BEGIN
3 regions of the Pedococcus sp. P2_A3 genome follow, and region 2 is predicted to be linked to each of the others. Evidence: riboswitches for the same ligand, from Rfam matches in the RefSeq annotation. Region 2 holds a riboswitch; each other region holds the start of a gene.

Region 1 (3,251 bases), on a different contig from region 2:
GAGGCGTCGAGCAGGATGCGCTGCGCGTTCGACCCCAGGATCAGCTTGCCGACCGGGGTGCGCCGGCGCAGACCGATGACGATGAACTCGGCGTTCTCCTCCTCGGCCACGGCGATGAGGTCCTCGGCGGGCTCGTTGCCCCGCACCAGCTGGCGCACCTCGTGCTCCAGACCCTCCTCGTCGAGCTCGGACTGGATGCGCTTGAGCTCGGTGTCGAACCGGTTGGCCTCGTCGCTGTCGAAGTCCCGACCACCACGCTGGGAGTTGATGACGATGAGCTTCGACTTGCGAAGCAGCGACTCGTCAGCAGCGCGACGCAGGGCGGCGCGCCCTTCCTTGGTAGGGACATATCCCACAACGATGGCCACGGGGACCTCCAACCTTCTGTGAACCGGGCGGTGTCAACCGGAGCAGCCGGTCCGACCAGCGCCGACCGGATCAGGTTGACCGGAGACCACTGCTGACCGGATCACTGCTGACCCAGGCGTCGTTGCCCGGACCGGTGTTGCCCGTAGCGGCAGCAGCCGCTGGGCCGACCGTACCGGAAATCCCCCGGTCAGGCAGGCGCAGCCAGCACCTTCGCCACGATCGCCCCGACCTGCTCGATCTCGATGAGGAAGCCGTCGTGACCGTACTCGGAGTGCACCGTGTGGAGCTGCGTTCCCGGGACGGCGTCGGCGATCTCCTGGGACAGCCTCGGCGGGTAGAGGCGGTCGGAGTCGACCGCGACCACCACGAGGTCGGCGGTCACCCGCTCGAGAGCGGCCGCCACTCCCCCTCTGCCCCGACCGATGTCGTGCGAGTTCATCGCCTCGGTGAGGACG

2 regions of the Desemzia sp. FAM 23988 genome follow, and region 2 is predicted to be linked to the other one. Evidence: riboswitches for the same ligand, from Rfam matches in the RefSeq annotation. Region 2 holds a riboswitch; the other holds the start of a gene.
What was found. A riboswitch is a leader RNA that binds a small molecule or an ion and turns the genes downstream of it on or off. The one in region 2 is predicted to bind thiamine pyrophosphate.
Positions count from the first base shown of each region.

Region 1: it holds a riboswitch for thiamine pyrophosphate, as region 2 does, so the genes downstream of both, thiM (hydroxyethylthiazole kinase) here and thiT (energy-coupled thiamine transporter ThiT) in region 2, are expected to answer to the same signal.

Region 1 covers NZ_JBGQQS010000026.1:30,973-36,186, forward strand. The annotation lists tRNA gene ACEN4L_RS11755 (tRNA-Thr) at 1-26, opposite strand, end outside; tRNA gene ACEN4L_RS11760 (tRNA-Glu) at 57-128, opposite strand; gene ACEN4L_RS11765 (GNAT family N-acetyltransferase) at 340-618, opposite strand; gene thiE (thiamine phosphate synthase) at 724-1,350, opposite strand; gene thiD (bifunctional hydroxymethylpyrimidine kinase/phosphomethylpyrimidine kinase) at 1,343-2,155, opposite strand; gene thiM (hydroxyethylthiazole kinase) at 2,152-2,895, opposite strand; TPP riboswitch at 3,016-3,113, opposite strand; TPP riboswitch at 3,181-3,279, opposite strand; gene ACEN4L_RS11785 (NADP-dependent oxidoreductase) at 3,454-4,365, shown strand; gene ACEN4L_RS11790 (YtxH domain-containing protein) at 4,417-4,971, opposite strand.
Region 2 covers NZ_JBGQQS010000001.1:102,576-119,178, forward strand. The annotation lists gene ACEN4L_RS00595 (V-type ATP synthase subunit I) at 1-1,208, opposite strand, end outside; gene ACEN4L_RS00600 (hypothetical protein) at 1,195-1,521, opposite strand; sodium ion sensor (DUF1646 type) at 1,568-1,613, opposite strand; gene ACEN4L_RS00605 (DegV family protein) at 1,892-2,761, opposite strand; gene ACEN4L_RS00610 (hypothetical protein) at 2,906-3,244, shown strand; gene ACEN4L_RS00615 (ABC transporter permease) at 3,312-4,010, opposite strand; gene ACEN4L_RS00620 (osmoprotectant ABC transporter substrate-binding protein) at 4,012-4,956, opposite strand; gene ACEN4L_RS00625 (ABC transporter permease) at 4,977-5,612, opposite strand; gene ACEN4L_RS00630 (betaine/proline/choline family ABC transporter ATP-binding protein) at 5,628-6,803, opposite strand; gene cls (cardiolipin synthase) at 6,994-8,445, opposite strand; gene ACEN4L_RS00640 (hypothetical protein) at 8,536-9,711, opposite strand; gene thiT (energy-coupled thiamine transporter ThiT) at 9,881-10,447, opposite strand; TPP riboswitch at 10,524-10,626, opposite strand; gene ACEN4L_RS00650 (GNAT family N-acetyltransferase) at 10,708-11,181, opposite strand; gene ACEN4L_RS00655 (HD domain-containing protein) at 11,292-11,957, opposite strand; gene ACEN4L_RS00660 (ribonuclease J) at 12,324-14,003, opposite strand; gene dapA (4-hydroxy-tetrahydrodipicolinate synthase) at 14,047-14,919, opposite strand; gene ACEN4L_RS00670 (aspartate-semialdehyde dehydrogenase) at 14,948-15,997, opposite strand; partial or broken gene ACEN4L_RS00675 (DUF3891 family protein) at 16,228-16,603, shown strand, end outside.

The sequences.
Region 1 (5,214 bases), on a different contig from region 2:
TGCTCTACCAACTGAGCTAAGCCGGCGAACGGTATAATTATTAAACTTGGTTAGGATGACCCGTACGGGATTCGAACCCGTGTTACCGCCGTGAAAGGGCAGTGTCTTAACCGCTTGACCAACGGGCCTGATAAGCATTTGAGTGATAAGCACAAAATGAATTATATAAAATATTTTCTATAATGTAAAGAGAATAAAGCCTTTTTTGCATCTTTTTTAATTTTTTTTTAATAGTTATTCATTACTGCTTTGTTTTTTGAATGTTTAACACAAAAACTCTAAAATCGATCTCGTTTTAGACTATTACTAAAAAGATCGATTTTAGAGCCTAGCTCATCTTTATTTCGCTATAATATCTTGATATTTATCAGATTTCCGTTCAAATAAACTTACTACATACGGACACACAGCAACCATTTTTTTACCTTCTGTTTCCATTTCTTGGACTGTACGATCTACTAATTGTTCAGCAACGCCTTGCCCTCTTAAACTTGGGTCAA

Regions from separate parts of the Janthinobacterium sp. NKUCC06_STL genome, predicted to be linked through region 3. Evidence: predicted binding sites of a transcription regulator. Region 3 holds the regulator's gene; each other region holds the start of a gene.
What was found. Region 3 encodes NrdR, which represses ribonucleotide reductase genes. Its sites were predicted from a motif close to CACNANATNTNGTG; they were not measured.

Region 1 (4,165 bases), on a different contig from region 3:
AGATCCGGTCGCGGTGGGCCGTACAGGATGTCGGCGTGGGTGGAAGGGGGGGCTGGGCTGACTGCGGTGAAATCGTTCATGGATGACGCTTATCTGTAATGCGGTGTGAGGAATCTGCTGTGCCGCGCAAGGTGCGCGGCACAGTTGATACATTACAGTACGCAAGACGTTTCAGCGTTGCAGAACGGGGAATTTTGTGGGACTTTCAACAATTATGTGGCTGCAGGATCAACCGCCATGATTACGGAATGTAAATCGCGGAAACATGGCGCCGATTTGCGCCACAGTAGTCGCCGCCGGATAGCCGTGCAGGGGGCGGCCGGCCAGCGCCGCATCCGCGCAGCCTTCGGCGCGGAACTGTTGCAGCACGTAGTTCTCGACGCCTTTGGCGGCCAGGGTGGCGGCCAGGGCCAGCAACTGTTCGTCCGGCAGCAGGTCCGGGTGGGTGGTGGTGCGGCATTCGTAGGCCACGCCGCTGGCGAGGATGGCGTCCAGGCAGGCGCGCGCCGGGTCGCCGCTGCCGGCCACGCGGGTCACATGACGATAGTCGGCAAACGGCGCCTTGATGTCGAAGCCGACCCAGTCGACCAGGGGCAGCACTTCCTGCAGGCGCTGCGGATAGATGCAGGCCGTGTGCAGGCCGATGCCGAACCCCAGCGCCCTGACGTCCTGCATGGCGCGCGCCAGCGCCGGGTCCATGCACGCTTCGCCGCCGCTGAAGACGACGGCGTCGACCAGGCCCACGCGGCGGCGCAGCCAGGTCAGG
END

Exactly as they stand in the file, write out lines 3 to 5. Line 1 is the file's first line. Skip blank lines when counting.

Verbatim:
GAGGCGTCGAGCAGGATGCGCTGCGCGTTCGACCCCAGGATCAGCTTGCCGACCGGGGTGCGCCGGCGCAGACCGATGACGATGAACTCGGCGTTCTCCTCCTCGGCCACGGCGATGAGGTCCTCGGCGGGCTCGTTGCCCCGCACCAGCTGGCGCACCTCGTGCTCCAGACCCTCCTCGTCGAGCTCGGACTGGATGCGCTTGAGCTCGGTGTCGAACCGGTTGGCCTCGTCGCTGTCGAAGTCCCGACCACCACGCTGGGAGTTGATGACGATGAGCTTCGACTTGCGAAGCAGCGACTCGTCAGCAGCGCGACGCAGGGCGGCGCGCCCTTCCTTGGTAGGGACATATCCCACAACGATGGCCACGGGGACCTCCAACCTTCTGTGAACCGGGCGGTGTCAACCGGAGCAGCCGGTCCGACCAGCGCCGACCGGATCAGGTTGACCGGAGACCACTGCTGACCGGATCACTGCTGACCCAGGCGTCGTTGCCCGGACCGGTGTTGCCCGTAGCGGCAGCAGCCGCTGGGCCGACCGTACCGGAAATCCCCCGGTCAGGCAGGCGCAGCCAGCACCTTCGCCACGATCGCCCCGACCTGCTCGATCTCGATGAGGAAGCCGTCGTGACCGTACTCGGAGTGCACCGTGTGGAGCTGCGTTCCCGGGACGGCGTCGGCGATCTCCTGGGACAGCCTCGGCGGGTAGAGGCGGTCGGAGTCGACCGCGACCACCACGAGGTCGGCGGTCACCCGCTCGAGAGCGGCCGCCACTCCCCCTCTGCCCCGACCGATGTCGTGCGAGTTCATCGCCTCGGTGAGGACG

2 regions of the Desemzia sp. FAM 23988 genome follow, and region 2 is predicted to be linked to the other one. Evidence: riboswitches for the same ligand, from Rfam matches in the RefSeq annotation. Region 2 holds a riboswitch; the other holds the start of a gene.
What was found. A riboswitch is a leader RNA that binds a small molecule or an ion and turns the genes downstream of it on or off. The one in region 2 is predicted to bind thiamine pyrophosphate.